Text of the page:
Review for Flip Flappers Collection
From one double-dip from DVD to BD to the next, and for exactly the same reason. When I reviewed Girlish Number, I noted that it had come during that period when Sentai had stopped releasing DVDs, and companies in the UK and Australia had to find some other way of appeasing that dwindling customer base. With Girlish Number MVM had used Madman’s DVDs which were less than their best. By the time Flip Flappers came around, even Madman had thrown in the towel, and reviewing the Flip Flappers DVDs for MVM, I had to cut them a lot of slack, as to the best of my knowledge, this was the only time that MVM authored anime DVDs for the UK themselves. But really, there were issues with the transfer when it came to compression artefacts, and the subtitling was a pain. I had placed an order for the Blu-ray before I’d even started writing that review, but it’s taken this long to get around to watching it.
Papika is an energetic girl with a flying surfboard who works for the Flip Flap organisation, along with a robot called Boo-chan. Cocona is a proper school girl who lives with her grandmother, and only wants a normal life. A normal life isn’t going to happen, as together, Cocona and Papika’s hearts have the right impedance to open a portal to the world of Pure Illusion, and Flip Flap needs the girls to go through the portal and retrieve the Shards that are released when dangerous evils are defeated. Gather all of the Shards and a wish will be granted. The problem is that Pure Illusion offers a different reality each time they go through. The real problem is that there is a rival after the Shards as well, aiming for world domination, a rival that Cocona knows very well, or she thought she did.
13 episodes of Flip Flappers are presented across two Blu-rays as follows.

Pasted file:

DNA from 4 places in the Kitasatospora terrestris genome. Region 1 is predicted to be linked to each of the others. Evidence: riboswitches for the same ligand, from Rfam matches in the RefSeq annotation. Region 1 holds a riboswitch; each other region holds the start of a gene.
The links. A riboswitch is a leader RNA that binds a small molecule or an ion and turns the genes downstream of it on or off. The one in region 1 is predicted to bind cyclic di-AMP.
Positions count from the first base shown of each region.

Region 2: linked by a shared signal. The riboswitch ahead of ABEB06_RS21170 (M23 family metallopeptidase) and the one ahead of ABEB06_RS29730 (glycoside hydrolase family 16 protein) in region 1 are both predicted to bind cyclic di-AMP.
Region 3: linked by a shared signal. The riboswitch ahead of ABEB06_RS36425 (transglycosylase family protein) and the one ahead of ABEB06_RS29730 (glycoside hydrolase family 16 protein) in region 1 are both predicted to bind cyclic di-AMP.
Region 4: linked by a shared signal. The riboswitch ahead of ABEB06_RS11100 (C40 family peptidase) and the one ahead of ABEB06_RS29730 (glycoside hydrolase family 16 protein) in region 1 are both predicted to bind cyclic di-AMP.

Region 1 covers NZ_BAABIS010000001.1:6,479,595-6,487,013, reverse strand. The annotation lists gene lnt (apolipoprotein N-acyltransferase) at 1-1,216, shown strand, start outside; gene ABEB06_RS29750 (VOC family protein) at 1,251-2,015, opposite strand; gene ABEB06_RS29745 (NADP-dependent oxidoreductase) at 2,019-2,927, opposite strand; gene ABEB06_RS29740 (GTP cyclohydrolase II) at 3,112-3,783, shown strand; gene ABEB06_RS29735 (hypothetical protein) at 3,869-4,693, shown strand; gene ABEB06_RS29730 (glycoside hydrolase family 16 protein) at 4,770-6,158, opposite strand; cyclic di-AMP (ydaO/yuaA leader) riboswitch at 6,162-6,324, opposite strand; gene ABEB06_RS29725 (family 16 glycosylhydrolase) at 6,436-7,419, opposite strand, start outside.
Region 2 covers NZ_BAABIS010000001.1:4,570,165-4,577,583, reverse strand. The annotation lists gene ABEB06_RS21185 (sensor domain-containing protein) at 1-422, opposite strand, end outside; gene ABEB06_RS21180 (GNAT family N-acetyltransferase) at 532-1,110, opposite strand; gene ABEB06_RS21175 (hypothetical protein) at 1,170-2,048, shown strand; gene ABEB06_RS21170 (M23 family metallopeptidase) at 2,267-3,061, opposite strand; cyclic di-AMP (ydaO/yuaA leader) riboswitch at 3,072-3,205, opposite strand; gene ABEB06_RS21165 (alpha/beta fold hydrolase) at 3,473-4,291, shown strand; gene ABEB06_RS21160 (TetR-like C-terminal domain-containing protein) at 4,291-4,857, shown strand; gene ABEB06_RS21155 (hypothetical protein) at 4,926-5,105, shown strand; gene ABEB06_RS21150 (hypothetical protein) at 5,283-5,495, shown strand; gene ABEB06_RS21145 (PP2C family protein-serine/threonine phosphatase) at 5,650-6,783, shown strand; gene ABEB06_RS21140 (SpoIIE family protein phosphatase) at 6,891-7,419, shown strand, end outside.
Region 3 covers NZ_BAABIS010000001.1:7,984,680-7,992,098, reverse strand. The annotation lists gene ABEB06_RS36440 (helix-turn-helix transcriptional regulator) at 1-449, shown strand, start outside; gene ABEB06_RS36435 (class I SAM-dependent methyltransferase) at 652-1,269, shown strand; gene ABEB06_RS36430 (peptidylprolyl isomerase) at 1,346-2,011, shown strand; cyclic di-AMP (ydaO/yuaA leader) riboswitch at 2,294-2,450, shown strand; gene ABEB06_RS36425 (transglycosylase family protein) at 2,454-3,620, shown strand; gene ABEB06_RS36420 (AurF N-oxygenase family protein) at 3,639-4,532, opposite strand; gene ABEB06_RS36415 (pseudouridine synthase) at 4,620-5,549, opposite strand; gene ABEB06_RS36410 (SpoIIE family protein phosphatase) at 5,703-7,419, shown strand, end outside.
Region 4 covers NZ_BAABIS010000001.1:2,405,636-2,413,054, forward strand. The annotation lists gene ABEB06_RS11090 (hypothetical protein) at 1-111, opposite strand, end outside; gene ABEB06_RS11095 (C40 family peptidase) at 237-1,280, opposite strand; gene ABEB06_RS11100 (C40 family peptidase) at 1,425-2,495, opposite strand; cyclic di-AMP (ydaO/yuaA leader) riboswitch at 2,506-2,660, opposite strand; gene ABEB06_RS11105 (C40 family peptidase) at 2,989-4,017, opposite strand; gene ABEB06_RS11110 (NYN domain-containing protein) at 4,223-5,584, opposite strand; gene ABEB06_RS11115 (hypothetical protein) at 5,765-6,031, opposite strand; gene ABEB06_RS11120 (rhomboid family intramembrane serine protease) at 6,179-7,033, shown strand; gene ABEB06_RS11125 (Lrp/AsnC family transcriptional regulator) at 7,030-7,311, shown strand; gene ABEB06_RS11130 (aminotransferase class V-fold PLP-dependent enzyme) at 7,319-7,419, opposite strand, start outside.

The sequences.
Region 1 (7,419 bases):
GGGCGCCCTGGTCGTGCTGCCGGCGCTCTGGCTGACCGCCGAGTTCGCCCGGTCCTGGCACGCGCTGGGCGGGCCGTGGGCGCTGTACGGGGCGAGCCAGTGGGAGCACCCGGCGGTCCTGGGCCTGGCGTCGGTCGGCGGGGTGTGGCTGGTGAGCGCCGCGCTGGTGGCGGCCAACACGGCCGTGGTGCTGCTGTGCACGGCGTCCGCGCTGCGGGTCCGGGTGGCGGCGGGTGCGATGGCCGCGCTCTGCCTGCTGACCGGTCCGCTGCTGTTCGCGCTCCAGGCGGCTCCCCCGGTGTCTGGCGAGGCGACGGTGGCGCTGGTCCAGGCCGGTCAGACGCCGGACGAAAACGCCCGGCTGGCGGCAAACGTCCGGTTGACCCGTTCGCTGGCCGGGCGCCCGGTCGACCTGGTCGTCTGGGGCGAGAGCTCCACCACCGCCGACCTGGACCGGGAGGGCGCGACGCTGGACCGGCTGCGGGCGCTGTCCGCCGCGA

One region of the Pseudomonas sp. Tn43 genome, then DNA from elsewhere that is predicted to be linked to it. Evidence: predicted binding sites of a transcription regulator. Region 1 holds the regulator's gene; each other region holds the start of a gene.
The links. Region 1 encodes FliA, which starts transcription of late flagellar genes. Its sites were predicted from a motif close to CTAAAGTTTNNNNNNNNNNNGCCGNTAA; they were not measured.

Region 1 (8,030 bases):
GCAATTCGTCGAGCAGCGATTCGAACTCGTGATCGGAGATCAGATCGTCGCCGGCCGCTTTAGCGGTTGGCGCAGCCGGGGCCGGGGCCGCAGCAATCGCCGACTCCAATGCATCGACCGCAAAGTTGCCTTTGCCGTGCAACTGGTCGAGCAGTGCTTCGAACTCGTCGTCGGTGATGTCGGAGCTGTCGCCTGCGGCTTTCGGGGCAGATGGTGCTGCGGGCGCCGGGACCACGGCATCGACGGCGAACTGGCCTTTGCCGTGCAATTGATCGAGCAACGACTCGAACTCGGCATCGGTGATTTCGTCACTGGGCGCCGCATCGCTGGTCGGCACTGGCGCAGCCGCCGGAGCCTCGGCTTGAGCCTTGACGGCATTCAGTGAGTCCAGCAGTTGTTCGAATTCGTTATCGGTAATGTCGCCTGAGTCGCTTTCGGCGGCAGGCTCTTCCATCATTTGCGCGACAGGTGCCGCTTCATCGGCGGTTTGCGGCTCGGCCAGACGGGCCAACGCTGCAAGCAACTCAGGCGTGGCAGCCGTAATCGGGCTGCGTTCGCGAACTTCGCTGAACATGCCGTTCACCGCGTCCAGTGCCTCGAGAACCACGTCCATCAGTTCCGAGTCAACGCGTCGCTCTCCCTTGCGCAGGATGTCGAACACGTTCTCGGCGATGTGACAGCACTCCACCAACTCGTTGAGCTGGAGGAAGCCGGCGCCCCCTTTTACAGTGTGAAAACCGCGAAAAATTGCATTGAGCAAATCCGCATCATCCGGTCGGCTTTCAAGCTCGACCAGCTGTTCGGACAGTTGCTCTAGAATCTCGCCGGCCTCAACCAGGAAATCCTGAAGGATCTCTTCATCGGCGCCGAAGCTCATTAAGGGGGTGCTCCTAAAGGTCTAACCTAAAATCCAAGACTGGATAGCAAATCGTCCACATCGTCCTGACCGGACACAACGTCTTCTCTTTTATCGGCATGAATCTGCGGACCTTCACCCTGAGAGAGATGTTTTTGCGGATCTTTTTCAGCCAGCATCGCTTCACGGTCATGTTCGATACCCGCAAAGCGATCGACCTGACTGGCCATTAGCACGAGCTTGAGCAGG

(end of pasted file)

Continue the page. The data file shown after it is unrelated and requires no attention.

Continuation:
1. Pure Input
2. Pure Converter
3. Pure XLR
4. Pure Equalisation
5. Pure Echo
6. Pure Play
7. Pure Component
8. Pure Breaker
9. Pure Mute
10. Pure Jitter
11. Pure Storage
12. Pure Howling
13. Pure Audio
The 1.78:1 widescreen 1080p transfer on these Blu-ray discs is a completely different experience from the DVDs. The image is clear and sharp, there is no visible compression, and this time I noticed a sense of grain applied to the colour shades which I didn’t see before. The line art looks spectacular, and the animation is energetic and fluid. Most important of all compared to the PAL DVDs, the animation here is at the correct frame rate. About the only niggle might be the usual light banding that you get on HD anime. But the Blu-ray is definitely the way to go. Flip Flappers is a singular animation, wacky and psychedelic at times, with the random nature of Pure Illusion allowing for several animation styles. The character designs are perky and cute, but comparatively simplistic. Flip Flappers has a GAINAX feel to the character and world designs, which suits the zany nature of the story well.
You have the choice between DTS-HD MA 2.0 Stereo English and Japanese with player locked subtitles and signs. Unlike the DVDs, these are the Sentai discs repurposed for Region B, and the subtitles and captioning is up to their usual standards. I went with the Japanese audio again, and was very happy with the experience, the actors are suited to their role, the show gets some great music, and the action comes across with impact, especially when the stereo is put through a Prologic decoder. The subtitles are accurately timed and are free of typos.
You get two discs on each inner face of a BD Amaray.
The discs boot to static menus, and each episode is followed by a translated English credit scroll.
The extras on disc 2 comprise the textless credits and trailers for Flying Witch, Chihayafuru, Tanaka-kun is Always Listless, and The Squid Girl.